Cubs Beat Rockies in 11; Zambrano Getting Recast
Aramis Ramirez blasted a one-out, two-run homer in the bottom of the 11th to lead the Cubs to a 4-2 win over the Rockies Monday night at Wrigley. Lou Piniella's post-game press conference, the main topic of which was a player who never even appeared in the game, was at least as newsworthy as the main event.
First about the game:
The Cubs had leads of 1-0 and 2-1 courtesy of run-scoring singles by Aramis Ramirez and Koyie Hill, before the Rockies tied the game in the 8th inning on a single and three walks, two by John Grabow and one by Carlos Marmol. Marmol redeemed himself by inducing an inning-ending double play, nicely initiated by Starlin Castro, to preserve the tie.
From the ninth through the eleventh, Marmol and Sean Marshall held the Rockies scoreless and hitless while fanning seven (!!!).
Castro led off the bottom of the 11th with a single, his third hit of the night. After Derrek Lee lined out to Troy Tulowitzki, Ramirez pounded the game-winning shot halfway up the bleachers in left-center field. It was Ramirez's first HR in 108 AB's, dating all the way back to April 15th in Milwaukee.
The failing of the Cub bullpen—primarily the failure of Grabow—cost Randy Wells a victory on a night when the righty threw a career-high 116 pitches and limited the visitors to 1 run on 7 hits over 6 2/3 innings. He also pitched himself out of a potentially disastrous fourth inning, striking out Ian Stewart and Clint Barmes to get out of a bases loaded, one out jam.
About the press conference and events leading up to it...
When Grabow took the mound to begin the eighth inning, Kasper and Brenly pointed out that only Carlos Marmol was warming up in the pen. Our 8th Inning Man, Carlos Zambrano, was nowhere to be seen...at least not until the tv cameras found him sitting in the dugout alongside Geovany Soto.
In his post-game meeting with the press, Piniella explained that Zambrano's role in the bullpen would be changing. Piniella, as quoted by Sullivan in the Tribune:
We thought the outcome (of moving Z to the bullpen) would be different. He's not as comfortable in the bullpen pitching short. So we're going to use him in a different role, give him some stamina, build up his arm.
Piniella said his lefties, Grabow and Marshall, would serve as setup men and in answer to a direction question, Lou finally said that Zambrano would rejoin the starting rotation "down the road, if need be."
I guess that means long relief for now. Thing is, Cub starters are averaging better than six innings per outing so it doesn't seem like there is much "long relief" duty to be had. Unless we're talking about mop-up duty in those lost cause games, in which case I'd say that having an $18MM-a-year Mop-Up Man seems a lot sillier than having an $18MM-a-year Setup Guy.
Like just about everything involving this team this year, the Zambrano situation should be fascinating, if not actually enjoyable, to watch.
The Cub offense is in on the con.
1-for-10 so far w/RISP.
swing and a miss.
i'm gonna like...go stand over there. *points*
This is all a long con by Arrieta to lull playoff opponents.
the factual correction on your mistakes on your post that I barely bothered to read the first time because it had nothing to do with anything I wanted to talk about is indeed a sign of my degenerative brain condition. I appreciate the safety tip and will be looking into with extreme urgency now.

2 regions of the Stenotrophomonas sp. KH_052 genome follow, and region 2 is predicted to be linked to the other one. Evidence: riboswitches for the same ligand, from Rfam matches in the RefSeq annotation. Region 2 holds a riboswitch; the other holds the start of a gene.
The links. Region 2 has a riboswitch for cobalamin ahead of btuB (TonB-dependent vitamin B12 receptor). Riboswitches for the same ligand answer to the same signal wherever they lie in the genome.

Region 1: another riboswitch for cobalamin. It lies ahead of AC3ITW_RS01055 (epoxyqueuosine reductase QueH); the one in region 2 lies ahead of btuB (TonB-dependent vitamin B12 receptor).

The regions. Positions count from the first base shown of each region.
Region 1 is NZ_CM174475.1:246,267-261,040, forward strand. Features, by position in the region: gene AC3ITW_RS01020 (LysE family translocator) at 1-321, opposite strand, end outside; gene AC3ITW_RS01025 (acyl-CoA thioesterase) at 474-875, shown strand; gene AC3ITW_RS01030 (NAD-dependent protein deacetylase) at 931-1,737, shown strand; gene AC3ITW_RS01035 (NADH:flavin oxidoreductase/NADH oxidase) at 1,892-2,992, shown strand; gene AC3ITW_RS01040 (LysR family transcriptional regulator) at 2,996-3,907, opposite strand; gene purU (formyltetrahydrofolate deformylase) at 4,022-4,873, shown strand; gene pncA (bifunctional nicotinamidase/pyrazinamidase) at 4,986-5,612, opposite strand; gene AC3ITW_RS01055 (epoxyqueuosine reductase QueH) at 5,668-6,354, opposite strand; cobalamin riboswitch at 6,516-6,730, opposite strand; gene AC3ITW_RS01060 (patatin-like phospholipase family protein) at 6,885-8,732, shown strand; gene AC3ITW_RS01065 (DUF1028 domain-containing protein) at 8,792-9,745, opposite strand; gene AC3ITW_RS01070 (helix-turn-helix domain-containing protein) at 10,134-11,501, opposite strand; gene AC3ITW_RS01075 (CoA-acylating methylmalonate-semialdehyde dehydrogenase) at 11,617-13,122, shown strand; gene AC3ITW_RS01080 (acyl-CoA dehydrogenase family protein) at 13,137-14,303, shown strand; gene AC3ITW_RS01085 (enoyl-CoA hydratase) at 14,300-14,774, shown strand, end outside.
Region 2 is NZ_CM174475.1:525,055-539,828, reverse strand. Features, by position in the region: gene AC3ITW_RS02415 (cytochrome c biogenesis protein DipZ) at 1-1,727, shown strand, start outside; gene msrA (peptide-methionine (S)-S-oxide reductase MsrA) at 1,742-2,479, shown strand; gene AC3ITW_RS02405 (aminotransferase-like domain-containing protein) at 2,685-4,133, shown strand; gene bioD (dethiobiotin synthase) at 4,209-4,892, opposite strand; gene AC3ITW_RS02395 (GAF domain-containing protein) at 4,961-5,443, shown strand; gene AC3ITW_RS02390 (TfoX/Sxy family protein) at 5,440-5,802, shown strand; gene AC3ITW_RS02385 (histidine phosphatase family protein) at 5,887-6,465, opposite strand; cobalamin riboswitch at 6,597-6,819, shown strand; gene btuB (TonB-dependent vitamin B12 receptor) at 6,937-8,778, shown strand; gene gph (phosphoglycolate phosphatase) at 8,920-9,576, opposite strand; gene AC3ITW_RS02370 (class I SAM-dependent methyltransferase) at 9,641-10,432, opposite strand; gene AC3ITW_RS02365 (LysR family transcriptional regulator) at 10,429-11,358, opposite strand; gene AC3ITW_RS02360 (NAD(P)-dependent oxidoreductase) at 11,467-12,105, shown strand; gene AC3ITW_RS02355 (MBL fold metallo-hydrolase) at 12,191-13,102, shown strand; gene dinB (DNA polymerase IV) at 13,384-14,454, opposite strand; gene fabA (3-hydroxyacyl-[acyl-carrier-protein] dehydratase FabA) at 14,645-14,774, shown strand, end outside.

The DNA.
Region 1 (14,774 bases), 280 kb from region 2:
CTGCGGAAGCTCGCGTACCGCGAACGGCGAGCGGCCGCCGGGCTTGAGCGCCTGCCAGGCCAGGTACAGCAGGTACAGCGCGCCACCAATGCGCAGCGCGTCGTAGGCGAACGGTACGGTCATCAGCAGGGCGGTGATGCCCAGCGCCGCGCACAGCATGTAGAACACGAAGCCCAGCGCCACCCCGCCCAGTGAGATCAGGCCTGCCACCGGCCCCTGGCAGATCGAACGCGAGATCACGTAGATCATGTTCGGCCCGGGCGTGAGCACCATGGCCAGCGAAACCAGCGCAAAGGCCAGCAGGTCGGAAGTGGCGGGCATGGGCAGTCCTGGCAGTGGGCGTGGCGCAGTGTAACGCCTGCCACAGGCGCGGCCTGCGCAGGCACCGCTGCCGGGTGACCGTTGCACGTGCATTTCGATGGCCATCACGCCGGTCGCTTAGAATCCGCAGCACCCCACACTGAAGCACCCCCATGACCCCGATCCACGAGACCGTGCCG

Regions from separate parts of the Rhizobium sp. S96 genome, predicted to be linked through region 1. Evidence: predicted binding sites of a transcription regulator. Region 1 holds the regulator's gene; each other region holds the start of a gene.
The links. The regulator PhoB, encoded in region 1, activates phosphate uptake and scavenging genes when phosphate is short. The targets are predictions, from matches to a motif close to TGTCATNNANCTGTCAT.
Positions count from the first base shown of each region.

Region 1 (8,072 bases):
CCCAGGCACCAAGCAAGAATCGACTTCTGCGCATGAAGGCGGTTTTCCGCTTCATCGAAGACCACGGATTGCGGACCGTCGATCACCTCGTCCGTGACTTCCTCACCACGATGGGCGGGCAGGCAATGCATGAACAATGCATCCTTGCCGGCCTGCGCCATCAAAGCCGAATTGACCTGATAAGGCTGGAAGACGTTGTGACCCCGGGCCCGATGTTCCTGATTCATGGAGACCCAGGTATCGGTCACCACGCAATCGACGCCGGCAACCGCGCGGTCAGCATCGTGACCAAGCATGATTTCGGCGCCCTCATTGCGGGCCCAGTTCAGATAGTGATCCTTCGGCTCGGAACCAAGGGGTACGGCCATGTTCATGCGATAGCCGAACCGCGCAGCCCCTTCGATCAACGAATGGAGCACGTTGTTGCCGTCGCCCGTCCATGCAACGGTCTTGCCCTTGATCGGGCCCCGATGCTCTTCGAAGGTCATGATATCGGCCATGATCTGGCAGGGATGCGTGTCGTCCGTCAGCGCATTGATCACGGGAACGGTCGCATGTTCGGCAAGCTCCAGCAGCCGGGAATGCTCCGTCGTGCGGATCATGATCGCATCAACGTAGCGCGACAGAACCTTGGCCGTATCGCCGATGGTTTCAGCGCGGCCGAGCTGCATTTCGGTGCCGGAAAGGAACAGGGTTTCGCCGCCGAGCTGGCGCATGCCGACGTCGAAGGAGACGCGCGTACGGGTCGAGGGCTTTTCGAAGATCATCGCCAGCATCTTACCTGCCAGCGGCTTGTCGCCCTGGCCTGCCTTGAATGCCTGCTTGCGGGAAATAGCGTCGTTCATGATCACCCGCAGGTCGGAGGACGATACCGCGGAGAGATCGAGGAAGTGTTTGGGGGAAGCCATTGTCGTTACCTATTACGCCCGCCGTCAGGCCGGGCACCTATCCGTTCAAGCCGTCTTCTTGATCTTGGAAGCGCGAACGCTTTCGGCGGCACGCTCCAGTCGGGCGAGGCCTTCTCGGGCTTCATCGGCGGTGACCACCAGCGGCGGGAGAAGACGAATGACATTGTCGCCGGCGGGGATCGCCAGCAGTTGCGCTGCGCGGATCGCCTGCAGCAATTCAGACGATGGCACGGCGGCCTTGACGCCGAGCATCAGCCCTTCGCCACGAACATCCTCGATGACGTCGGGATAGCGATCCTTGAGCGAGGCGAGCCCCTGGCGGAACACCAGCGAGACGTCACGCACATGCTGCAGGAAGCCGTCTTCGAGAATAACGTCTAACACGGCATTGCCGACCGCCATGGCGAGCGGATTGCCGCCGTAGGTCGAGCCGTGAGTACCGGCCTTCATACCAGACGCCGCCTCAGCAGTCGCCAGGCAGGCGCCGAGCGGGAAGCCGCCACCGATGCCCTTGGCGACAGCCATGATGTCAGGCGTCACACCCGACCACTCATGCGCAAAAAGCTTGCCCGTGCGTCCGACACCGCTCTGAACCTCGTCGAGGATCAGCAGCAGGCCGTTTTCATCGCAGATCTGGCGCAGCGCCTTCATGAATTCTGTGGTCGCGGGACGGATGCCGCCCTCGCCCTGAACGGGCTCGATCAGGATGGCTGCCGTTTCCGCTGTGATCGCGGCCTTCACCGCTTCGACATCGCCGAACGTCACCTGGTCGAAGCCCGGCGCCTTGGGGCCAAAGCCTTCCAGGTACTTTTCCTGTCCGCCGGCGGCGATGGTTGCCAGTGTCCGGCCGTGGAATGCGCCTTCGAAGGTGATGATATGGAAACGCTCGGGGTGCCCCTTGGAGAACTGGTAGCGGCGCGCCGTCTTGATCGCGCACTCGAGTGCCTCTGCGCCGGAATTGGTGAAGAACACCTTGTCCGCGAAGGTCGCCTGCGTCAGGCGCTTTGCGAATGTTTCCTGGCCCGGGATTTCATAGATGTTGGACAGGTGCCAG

it took you 4 posts to get to this?
have you checked the batteries in your carbon monoxide detector?
Fwiw, Billy Hamilton's actual WAR numbers that relate to the ones that I posted for Mike Trout are:
- 2014: 2.5
- 2015: 1.0
- 2016: 2.6
But by all means #crunchsplain on the stupidity of WAR while exaggerating your points. I can't wait to read more.
Thanks for the awesome give and take today and for the 535 words you spilled filling in all the gaps that I woefully neglected. We're all a little wiser and better for it. I look forward to your play-by-play summary later in the comments.
it was about a post comparing players based on WAR...and comparing WAR values of a CF to a slew of other players...a post that you made...and i made a comment...that talked about D weighting of WAR...and comparinging WAR values of a CF to a slew of other players...etc etc...
hell, we didn't even get in deep. i didn't even involve UZR or FIP versions and their strengths/weaknesses...or position mandated "handicapping" in points...etc.
let's not talk about that...cool, fine, awesome. context sucks. san dimas highschool football rules.
Thanks for shining a light on this very important topic and steering it away from the frivolity that was the awesomenes of Mike Trout, but moreso on the foolishness of WAR as a metric to judge the value of center fielders. We're all a little wiser now and your contributions are invaluable to this community and to America's pastime. God Bless!
so...what's chan-yong lim up to these days?
yes, those hamilton WAR numbers are very reasonable. i'm on your side now based on that biting commentary and reasoning of why he's a 3.5-ish WAR player over a 600 PA season.
those numbers are obviously well deserved and worthy of no scrutiny...none at all. no issue.
CF D is rarer than a jon lester pickoff at 2nd...totally irreplaceable...no way in hell there's good D, low/no-hitting CF's in anyone's system that could do what hamilton is doing. guys like this don't exist...you get like, 2-3 at any given time in history.
Please do not discuss War here. I think the Cub Reporter should be politics free.
But yes, whether you support War or Peace...Mike Trout is ridiculously consistent and good.